BY MARY LYNNE CARPENTER
Perseverance and grit.
As equestrians, we hear a lot about these personality characteristics. When equestrians tell stories, they often reference perseverance and grit as key ingredients to a formula that produces a successful outcome. Most notably, they are frequently credited for a rider triumphantly reaching a goal. We all seem to like reading these narratives. Decades of horse literature is replete with them. There is something intrinsically satisfying about a story tied up at the end with a glorious bow—especially when that bow is a blue ribbon.
One aspect of these stories troubles me though. Many of them almost promise that perseverance and grit guarantee success. If we have enough of each ingredient and hold out just long enough, we will eventually reach the mountain top. While this is certainly evident some of the time, many horse people show much determination and resolve with little worldly success to show for it.
Perseverance and grit is certainly needed to reach the pinnacles of the sport, but it is also needed just to stay in the game at all.
Sharing our lives with strong, quick, large creatures with minds of their own takes courage on any level. This applies whether you keep pasture ornaments in your backyard, show horses in a multi-million-dollar barn, or anything in between. We hear a lot about the top-level show riders and trainers successes, but much less about the person who leaves the championships with no ribbons after trying their best, whose horse dies after a long illness even with excellent care, or the rider who struggles to get back into the saddle after an accident.
There is tons of perseverance and grit woven throughout those stories. Such narratives often reveal a richness of strength and character that largely goes unnoticed in a world that more readily responds to more obvious signs of success. The stories of courage demonstrated by the everyday equestrian often play out in the valleys and trenches of life where strength of character is most needed if our equine industry is to survive and thrive.
As with regular life, horse life is filled with many situations where the ending to our stories is not so satisfying. Lackluster. Down right tragic. Dreams and goals and plans dashed. We need fortitude and determination to face these circumstances with some kind of poise and come back out to try again another day.
I worry that equestrians sometimes forget this. I worry that this omission in our understanding causes attrition in our horse community if we are not able to consistently
reward ourselves with social media likes, ribbons or other accolades. We need to learn to feel satisfaction in how we faced a situation, not just in its measurable outcome.
We forget that there is quiet dignity in doing the things that thousands of equestrians do every day, things that are not special, flashy or news worthy. The backbone of the horse industry is thousand upon thousands of people like this—people like you and me. We ride and feed and muck out and volunteer sight unseen in the background of horse life. Maybe we don’t get much fanfare for our efforts. Maybe we feel forgotten or that our contributions are insignificant. But nevertheless, we show determination in the things that we do and the commitments that we make towards our horses and our fellow equestrians.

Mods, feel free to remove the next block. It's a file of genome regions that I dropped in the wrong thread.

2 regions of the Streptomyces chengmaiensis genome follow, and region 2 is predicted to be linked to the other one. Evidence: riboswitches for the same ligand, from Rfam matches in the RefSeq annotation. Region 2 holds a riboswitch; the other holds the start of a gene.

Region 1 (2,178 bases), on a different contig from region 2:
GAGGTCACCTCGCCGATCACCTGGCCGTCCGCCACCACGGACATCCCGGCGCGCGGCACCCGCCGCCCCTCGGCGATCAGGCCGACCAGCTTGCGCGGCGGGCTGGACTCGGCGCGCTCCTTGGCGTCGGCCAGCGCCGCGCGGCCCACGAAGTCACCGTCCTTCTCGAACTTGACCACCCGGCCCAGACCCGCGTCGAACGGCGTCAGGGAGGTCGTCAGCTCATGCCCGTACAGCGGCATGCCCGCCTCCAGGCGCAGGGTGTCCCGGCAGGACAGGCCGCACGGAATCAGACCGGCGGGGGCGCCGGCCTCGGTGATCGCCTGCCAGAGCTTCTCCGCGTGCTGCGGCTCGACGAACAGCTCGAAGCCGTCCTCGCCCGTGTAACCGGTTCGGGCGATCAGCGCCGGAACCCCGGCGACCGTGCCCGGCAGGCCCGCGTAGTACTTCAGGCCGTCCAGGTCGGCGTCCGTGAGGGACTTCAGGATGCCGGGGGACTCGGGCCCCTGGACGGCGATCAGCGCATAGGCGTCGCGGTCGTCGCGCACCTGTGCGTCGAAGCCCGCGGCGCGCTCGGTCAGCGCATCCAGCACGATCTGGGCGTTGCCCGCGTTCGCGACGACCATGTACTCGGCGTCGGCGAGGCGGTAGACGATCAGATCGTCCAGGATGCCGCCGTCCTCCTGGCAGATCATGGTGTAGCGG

Sometimes this determination looks like continuing to fight for every scrap of horse-related knowledge and learning opportunity wherever we can find it. Sometimes it looks like continuing to take riding lessons, even though it is obvious to everyone (including us) that we aren’t going to make it to the Olympics. Sometimes it means walking away from a barn where we once found immense joy, but now find the atmosphere toxic. Sometimes it means keeping our old horses, even if they can no longer be ridden and have an ever-growing list of expensive ailments because it’s the right thing to do. Sometimes it looks like standing by a horse as he takes his last breath, mourning his loss and later opening our hearts to another.
Resolve manifests itself in an infinite variety of ways in the life of the everyday equestrian.
Hopefully each of us can recount a solid victory story somewhere in our past. A victory story where we felt the joy of setting a goal and achieving it. I enjoy garnering accolades as much as the next person, but if you are anything like me, your life has not been one big victory lap.
When we interpret the emphasis to be on “winning,” it can take some mental gymnastics to glean satisfaction out of life when you rarely find yourself up on the podium. When you can’t create a positive outcome despite your best efforts, the only thing left to control is your reaction to your situation and how you chose to carry yourself through it. In the midst of the difficulty and disappointment, you can choose how you treat yourself, your horse and your fellow humans.
Even without a happy ending, you showed perseverance and grit.
Mary Lynne is a backyard horse-owner who lives in Indiana. She loves to ride and write. Her other essays have appeared in Equus Magazine, The Horse Magazine and on Horse Network.